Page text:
All the Latkes

If you would have asked me a year ago if I’d be frying 50 latkes in December, I would have laughed in your face. My, how times have changed.

I’ve always celebrated Hanukkah, even though my level of dedication varies. Four years ago, I threw a party in my shoebox apartment in Chicago and grated 20 potatoes by hand. I don’t think I’ll ever repeat that experience, although some might argue it was character-building.

Part of being at home for the holidays this year means diving into Hanukkah traditions headfirst, including making latkes. I tasked myself with making them for the first night.

One of the best parts about making latkes is that you don’t really need a recipe. Ideally, you have a food processor, which makes the whole process easier. Throw in some potatoes and onions, shred them, and then mix them with a few eggs, salt, pepper and baking powder.

The challenge is frying the pancakes. But once you get into a latke-making rhythm, it all works out. I would form the pancakes into a ball in my hand and gently release them into the oil. Don’t flip them until the bottom side is golden brown and crispy. They’ll be easier to flip this way; underdone latkes tend to fall apart.

At the end of frying latkes, I felt like…a latke. There are worse things to smell like than fried potatoes, I guess.

Here’s a good song for latke frying. I was listening to the original version earlier and then my sisters told me about the RAC remix.

Latkes (from me, to you)


2 pounds russet potatoes
1 small yellow onion
1 large egg, lightly beaten
1/4 teaspoon baking powder
2 teaspoons kosher salt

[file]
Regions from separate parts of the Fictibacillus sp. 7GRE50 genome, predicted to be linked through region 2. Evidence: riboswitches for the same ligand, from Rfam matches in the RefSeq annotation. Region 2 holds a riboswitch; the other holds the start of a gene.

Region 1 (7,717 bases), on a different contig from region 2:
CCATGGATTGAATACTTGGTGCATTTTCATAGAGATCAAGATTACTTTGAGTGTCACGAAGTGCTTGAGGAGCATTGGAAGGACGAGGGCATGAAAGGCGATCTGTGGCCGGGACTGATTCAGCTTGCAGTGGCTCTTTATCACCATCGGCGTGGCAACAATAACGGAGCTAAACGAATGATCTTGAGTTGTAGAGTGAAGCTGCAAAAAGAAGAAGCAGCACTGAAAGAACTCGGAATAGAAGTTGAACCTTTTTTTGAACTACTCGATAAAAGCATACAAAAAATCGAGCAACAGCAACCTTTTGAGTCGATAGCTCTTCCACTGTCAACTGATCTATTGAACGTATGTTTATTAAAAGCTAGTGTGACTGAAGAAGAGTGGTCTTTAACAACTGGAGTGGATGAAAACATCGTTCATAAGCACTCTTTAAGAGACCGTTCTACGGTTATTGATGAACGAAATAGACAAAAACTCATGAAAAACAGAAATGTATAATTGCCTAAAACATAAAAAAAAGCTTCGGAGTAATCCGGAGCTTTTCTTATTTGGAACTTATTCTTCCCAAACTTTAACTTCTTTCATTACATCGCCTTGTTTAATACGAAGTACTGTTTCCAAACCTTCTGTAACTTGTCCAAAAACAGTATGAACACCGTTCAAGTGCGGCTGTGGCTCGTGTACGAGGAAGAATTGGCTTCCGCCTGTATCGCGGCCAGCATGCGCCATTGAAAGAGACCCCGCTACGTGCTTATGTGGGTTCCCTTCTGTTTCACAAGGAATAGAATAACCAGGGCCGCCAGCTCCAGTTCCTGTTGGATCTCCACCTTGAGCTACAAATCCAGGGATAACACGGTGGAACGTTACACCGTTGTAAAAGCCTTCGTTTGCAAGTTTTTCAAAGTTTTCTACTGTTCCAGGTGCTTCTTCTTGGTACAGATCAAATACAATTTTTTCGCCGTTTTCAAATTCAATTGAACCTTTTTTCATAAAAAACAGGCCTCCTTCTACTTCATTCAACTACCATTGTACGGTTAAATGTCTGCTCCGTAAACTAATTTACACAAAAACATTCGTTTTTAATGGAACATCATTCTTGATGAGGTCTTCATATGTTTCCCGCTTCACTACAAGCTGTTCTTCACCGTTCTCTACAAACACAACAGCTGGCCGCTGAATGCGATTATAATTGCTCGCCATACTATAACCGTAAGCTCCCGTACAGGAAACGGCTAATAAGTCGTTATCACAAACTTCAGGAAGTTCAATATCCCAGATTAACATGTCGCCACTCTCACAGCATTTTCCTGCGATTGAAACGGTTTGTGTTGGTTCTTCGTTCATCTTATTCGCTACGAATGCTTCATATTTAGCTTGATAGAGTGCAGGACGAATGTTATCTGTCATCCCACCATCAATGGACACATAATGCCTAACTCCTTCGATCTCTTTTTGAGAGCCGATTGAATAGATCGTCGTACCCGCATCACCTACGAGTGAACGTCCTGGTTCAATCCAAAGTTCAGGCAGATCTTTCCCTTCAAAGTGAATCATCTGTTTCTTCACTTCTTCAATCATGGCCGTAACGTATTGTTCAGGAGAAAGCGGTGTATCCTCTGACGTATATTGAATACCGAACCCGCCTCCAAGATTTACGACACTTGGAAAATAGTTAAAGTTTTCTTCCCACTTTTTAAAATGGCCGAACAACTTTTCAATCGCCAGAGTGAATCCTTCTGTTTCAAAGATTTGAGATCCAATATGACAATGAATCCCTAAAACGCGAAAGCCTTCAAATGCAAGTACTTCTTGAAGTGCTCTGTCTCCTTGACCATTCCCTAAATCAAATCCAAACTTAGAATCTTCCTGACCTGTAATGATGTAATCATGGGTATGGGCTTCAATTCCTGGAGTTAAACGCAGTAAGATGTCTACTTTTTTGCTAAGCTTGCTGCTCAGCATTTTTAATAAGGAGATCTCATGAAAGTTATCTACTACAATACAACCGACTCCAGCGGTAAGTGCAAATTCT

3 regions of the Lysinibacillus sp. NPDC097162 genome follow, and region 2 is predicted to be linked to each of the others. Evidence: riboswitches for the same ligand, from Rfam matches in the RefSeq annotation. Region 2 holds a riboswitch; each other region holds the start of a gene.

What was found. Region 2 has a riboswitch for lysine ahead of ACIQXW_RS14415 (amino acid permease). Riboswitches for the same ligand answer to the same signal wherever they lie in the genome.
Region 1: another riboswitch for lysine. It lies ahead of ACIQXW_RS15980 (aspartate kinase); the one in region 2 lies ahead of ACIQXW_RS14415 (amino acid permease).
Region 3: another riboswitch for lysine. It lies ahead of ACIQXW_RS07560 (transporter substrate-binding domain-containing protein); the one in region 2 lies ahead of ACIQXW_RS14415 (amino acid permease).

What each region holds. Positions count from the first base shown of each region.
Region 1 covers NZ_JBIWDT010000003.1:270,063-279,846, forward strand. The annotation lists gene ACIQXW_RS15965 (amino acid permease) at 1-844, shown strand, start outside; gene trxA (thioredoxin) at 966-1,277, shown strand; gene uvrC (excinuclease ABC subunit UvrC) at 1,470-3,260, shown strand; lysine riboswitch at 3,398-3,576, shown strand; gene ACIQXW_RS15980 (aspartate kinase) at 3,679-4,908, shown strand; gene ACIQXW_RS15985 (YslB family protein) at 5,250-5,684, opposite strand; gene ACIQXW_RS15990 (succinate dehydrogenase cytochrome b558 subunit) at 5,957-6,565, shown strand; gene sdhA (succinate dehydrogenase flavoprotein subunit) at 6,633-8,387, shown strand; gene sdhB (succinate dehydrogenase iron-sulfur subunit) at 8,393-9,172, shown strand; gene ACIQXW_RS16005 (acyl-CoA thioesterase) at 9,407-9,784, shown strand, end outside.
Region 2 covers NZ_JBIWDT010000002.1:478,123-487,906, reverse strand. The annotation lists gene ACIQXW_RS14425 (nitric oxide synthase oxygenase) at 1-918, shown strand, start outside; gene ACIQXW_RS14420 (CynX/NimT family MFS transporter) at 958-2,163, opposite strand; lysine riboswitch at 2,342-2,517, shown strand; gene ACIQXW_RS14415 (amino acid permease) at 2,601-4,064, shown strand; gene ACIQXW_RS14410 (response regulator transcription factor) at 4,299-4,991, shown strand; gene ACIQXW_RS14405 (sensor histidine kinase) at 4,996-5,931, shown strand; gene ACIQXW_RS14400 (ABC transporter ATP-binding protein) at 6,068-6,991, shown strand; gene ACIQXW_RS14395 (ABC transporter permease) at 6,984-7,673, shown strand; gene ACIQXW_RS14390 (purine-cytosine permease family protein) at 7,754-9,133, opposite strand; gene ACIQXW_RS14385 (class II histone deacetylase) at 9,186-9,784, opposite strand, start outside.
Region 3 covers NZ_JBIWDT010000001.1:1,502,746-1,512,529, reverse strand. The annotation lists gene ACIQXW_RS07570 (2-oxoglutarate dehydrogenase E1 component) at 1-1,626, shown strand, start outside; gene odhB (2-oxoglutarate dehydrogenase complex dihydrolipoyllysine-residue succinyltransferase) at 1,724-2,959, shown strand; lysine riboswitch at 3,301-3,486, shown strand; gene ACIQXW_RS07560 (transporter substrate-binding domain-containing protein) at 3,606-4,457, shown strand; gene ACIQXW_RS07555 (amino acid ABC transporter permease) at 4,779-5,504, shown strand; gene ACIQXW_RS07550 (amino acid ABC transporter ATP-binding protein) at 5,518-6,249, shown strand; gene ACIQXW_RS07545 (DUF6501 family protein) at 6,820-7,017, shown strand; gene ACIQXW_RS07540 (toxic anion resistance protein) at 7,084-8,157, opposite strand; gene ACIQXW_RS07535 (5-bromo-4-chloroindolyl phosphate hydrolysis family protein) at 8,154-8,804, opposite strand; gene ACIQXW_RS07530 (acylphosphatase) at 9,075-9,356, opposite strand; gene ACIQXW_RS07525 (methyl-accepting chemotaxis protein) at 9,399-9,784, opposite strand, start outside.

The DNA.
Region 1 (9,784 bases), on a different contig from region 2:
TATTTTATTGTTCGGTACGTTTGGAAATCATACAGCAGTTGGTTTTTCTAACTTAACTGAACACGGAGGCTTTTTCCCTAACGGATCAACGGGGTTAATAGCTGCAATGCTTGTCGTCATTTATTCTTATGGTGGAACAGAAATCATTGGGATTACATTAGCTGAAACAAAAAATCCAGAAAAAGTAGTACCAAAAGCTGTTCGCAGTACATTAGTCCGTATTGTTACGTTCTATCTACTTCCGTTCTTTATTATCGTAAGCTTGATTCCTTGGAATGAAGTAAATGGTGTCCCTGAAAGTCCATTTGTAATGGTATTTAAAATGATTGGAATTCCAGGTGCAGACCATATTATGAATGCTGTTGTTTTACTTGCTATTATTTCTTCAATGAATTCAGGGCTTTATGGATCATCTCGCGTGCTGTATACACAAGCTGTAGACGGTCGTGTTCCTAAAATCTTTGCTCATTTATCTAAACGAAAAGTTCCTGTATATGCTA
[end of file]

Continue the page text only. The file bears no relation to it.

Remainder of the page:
1/2 tsp black pepper
vegetable/canola oil, for frying
sour cream and apple sauce, for serving


Peel the potatoes and shred them in a food processor fitted with the shredding blade; transfer the potatoes to a large bowl lined with cheese cloth as the food processor fills up. Repeat with the onion. Transfer the onion to the bowl with the potatoes and press out as much liquid as you can.

In another large bowl, beat the egg and mix in the baking powder, salt and pepper. Mix in the potato/onion mixture. I used my hands, but if that freaks you out, a spoon works, too.

Fill a large skillet with 1/2 inch oil. Heat over medium-high heat until the oil is very hot but not smoking. To test if the oil is hot enough, drop a small piece of potato into the oil; if the potato sizzles steadily, the oil is ready.

Working in batches, scoop the potato mixture by 1/4-cupfuls (or handfuls) and add them carefully to the skillet, flattening each latke slightly with a spatula. Fry, turning the latkes once, until golden brown and cooked through, about 3 minutes. Drain on wire racks over baking sheets lined with paper towels or foil. Serve with apple sauce and sour cream. Enjoy!

About Emily Wasserman

Bonjour! My name is Emily and I'm a writer based in St. Louis. I'm also a home baker with a small business, Amélie Bakery. I'm a self-proclaimed francophile and love French pastries and baking.
This entry was posted in Breakfast, Brunch, Dinner, Lunch, Uncategorized, Vegetarian and tagged , , , , , , , , . Bookmark the permalink.

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